Ethical and security implications of S&T developments need to be continuously assessed for their safe development to the benefit of society as a whole.
Algorithms play an increasingly important role in governing our life. Hence, the codes of ethics that rule algorithms-writing, access and use of data and the way we address AI will have a determining impact on our future.
- AI is bringing many benefits to our society, including greater inclusion and access to information, goods and services. Nevertheless, it also carries significant risks, including increasing digital inequality--currently, the fastest growing inequality.
- Social and economic gaps have to be addressed, technology literacy and skills increased, and education system updated. A coherent tech/digital-literacy program is needed to avoid new divides, fragmentations, polarisation and isolation.
| Related Megatrends: Work; Inequalities; Education
- Automation and robotization are considerably increasing productivity. However, policies should align productivity increase with income, tax and social contributions of business, to address unemployment and re-skilling, while also funding more research to assure the safe use of technologies for humanity and the planet.
- EU's network of Digital Innovation Hubs could help developing local solutions in Europe for addressing training and developing partnerships for a safe and socially ethical AI development.
- Standardization is a key aspect to support the development of new technological enablers aligned with regulatory efforts
- The European High Level Group on Artificial Intelligence is drafting ethics guidelines -- to be open for feedback from the European AI Alliance at the end of 2018 -- for a safe and ethical AI development.
- International standards need to be adopted for a safe and equitable development of IoT and other technological applications.
- New consumer policies could be needed given that the Internet of Things (IoT) devices in the “smart home” carry a lot of benefits — convenience, customisation and control — but also potential risks, such as data privacy and cybersecurity threats, limitations on interoperability, product support and liability regimes.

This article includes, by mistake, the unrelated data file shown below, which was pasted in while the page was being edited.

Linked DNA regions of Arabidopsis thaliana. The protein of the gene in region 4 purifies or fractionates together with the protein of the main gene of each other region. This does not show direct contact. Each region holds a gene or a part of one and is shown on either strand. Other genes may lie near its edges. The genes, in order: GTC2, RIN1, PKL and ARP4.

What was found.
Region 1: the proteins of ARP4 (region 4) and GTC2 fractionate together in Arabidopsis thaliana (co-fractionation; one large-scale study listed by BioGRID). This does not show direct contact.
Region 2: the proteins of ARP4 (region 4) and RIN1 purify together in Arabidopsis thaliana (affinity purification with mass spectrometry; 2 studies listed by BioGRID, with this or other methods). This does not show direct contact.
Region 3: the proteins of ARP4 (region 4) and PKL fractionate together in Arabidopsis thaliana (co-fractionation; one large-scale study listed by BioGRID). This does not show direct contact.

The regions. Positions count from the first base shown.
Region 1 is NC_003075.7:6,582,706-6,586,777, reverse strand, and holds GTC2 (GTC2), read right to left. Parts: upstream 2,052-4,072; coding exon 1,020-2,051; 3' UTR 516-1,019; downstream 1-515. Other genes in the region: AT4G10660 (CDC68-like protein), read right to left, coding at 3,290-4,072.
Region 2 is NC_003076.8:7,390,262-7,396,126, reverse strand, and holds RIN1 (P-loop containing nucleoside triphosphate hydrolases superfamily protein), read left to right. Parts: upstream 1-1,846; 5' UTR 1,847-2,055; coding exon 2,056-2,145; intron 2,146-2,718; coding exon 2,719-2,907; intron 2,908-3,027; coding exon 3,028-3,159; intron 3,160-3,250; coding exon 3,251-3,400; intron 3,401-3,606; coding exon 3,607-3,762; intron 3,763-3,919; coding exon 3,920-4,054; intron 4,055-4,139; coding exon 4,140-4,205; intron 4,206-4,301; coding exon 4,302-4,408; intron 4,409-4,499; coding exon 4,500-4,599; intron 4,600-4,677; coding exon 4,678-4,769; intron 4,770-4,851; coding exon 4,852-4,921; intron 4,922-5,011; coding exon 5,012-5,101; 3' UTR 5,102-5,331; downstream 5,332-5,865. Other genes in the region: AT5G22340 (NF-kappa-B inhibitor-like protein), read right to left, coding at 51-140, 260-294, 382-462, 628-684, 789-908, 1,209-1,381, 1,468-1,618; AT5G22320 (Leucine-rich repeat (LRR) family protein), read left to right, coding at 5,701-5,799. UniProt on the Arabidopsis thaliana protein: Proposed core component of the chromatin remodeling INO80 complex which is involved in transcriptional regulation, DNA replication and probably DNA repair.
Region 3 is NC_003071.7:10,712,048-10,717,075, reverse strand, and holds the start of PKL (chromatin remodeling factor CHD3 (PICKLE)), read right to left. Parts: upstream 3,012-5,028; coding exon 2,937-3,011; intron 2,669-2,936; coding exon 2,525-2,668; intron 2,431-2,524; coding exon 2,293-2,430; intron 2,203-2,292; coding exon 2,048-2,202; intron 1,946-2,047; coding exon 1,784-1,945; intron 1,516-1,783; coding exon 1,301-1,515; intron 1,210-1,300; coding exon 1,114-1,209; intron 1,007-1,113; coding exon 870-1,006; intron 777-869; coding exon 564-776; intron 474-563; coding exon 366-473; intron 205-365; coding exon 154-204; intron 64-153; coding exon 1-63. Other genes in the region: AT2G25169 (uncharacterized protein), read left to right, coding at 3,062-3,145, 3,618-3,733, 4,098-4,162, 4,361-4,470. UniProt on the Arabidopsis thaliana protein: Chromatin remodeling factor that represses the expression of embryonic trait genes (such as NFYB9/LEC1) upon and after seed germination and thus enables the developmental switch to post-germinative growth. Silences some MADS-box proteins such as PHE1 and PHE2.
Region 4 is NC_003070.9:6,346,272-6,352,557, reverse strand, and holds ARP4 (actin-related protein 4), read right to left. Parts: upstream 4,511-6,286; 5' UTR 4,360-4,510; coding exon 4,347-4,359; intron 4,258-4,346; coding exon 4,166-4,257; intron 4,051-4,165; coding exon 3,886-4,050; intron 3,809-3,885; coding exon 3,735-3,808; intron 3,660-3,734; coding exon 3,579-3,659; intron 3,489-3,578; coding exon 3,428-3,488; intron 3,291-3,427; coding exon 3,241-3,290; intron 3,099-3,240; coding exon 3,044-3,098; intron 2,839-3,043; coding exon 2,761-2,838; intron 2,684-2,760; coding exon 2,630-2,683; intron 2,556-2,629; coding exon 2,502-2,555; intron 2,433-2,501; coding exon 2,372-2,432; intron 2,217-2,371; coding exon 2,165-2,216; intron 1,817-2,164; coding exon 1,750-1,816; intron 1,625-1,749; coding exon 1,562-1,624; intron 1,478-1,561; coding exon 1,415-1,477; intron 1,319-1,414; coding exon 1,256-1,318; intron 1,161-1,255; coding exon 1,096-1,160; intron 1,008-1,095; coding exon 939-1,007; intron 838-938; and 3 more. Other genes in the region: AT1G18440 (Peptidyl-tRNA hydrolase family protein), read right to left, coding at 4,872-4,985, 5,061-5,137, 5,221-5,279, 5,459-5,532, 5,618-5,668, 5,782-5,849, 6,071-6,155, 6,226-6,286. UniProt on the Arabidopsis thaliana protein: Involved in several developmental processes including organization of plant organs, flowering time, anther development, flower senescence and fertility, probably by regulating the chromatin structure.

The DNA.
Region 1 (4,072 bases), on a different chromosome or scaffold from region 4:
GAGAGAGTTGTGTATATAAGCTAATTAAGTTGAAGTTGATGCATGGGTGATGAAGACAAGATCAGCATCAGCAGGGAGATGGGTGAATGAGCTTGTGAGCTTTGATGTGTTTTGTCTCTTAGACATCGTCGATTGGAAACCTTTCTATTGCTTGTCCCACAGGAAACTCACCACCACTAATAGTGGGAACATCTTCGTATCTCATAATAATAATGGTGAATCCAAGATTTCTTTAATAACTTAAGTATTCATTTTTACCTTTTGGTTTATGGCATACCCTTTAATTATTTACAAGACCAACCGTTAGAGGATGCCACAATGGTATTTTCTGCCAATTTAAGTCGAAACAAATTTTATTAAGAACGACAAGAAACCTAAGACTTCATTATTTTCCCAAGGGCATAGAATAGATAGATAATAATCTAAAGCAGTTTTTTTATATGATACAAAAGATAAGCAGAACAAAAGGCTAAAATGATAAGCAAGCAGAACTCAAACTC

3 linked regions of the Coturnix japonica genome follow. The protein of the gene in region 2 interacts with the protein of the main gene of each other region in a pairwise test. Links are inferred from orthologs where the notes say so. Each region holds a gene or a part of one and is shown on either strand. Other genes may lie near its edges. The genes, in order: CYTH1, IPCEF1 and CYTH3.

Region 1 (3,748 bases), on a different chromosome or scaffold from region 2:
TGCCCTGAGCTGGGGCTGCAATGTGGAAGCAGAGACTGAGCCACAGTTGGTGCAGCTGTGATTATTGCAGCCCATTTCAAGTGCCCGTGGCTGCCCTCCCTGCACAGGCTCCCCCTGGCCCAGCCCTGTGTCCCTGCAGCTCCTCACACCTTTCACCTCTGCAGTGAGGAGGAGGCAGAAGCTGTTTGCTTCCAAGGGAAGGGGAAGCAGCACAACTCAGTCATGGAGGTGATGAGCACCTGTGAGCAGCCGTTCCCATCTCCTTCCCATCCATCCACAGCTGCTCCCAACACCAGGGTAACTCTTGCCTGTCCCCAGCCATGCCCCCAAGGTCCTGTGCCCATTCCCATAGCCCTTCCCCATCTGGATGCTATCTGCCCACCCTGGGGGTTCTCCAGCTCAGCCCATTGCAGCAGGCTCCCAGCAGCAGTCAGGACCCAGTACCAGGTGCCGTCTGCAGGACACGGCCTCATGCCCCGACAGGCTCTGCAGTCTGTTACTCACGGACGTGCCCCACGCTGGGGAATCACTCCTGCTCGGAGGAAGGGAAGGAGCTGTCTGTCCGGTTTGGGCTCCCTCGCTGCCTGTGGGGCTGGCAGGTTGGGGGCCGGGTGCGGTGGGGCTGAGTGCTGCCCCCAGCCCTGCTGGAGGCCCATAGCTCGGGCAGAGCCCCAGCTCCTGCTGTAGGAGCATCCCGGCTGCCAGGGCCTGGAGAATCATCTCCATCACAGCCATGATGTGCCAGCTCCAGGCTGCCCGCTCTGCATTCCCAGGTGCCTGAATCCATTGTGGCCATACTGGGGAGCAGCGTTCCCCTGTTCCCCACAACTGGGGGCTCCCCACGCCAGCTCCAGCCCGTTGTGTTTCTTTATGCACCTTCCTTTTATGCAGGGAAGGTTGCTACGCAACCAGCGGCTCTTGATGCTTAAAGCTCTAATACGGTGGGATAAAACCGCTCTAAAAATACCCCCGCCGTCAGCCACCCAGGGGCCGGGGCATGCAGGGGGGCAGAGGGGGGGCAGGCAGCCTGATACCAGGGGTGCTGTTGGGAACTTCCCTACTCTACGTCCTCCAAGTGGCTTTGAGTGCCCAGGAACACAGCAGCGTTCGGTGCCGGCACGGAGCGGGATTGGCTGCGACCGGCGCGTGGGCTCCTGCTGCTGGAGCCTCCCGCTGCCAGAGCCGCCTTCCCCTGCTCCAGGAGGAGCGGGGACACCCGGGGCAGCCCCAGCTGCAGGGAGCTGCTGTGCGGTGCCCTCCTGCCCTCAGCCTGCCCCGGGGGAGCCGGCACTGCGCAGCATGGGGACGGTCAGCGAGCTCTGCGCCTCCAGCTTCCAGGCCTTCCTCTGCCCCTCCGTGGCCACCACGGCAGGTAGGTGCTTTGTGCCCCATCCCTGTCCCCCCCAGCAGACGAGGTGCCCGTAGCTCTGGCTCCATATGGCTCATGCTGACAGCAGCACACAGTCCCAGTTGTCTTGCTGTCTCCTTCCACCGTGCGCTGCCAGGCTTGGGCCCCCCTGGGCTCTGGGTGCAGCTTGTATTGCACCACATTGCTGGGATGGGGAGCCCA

- Such potential risks could be addressed through proper security and privacy mechanisms. These aspects are widely considered by institutions such as NIST in U.S, or ENISA at EU level.
- IoT standardization activities are addressed by organizations across the world, such as:
- European Telecommunications Standards Institute (ETSI), which is also part of the oneM2M initiative
- International Organization for Standardization (ISO) through the ISO/IEC JTC 1/SC 41- Internet of Things and related technologies
- ITU Telecommunication Standardization Sector (ITU-T), in particular, the Study Group 20 on "IoT and its applications including smart cities and communities”
- Institute of Electrical and Electronics Engineers (IEEE) with different activities such as the IEEE P2413 Standard for an Architectural Framework for the Internet of Things (IoT)
- The IEEE Global Initiative on Ethics of Autonomous and Intelligent Systems is an incubation space for new standards and solutions, certifications and codes of conduct, and consensus building for ethical implementation of intelligent technologies.
- IEEE Standards for the future of ethical intelligent and autonomous technologies:
- IEEE P7000™for Model Process for Addressing Ethical Concerns During System
- IEEE P7001™for Transparency of Autonomous Systems
- IEEE P7002™for Data Privacy Process
- IEEE P7003™for Algorithmic Bias Considerations
- IEEE P7004™for Standard on Child and Student Data Governance
- IEEE P7005™for Standard on Employer Data Governance
- IEEE P7006™for Standard on Personal Data AI Agent Working Group
- IEEE P7007™for Ontological Standard for Ethically driven Robotics and Automation Systems
- IEEE P7008™for Standard for Ethically Driven Nudging for Robotic, Intelligent and Autonomous Systems
- IEEE P7009™for Standard for Fail-Safe Design of Autonomous and Semi-Autonomous Systems
- IEEE P7010™for Wellbeing Metrics Standard for Ethical Artificial Intelligence and Autonomous Systems
- IEEE P7011™for the Process of Identifying and Rating the Trustworthiness of News Sources
- IEEE P7012™for Machine Readable Personal Privacy Terms.
- IEEE P7013™for Inclusion and Application Standards for Automated Facial Analysis Technology.
- IEEE P7014™for the Standard for Ethical considerations in Emulated Empathy in Autonomous and Intelligent Systems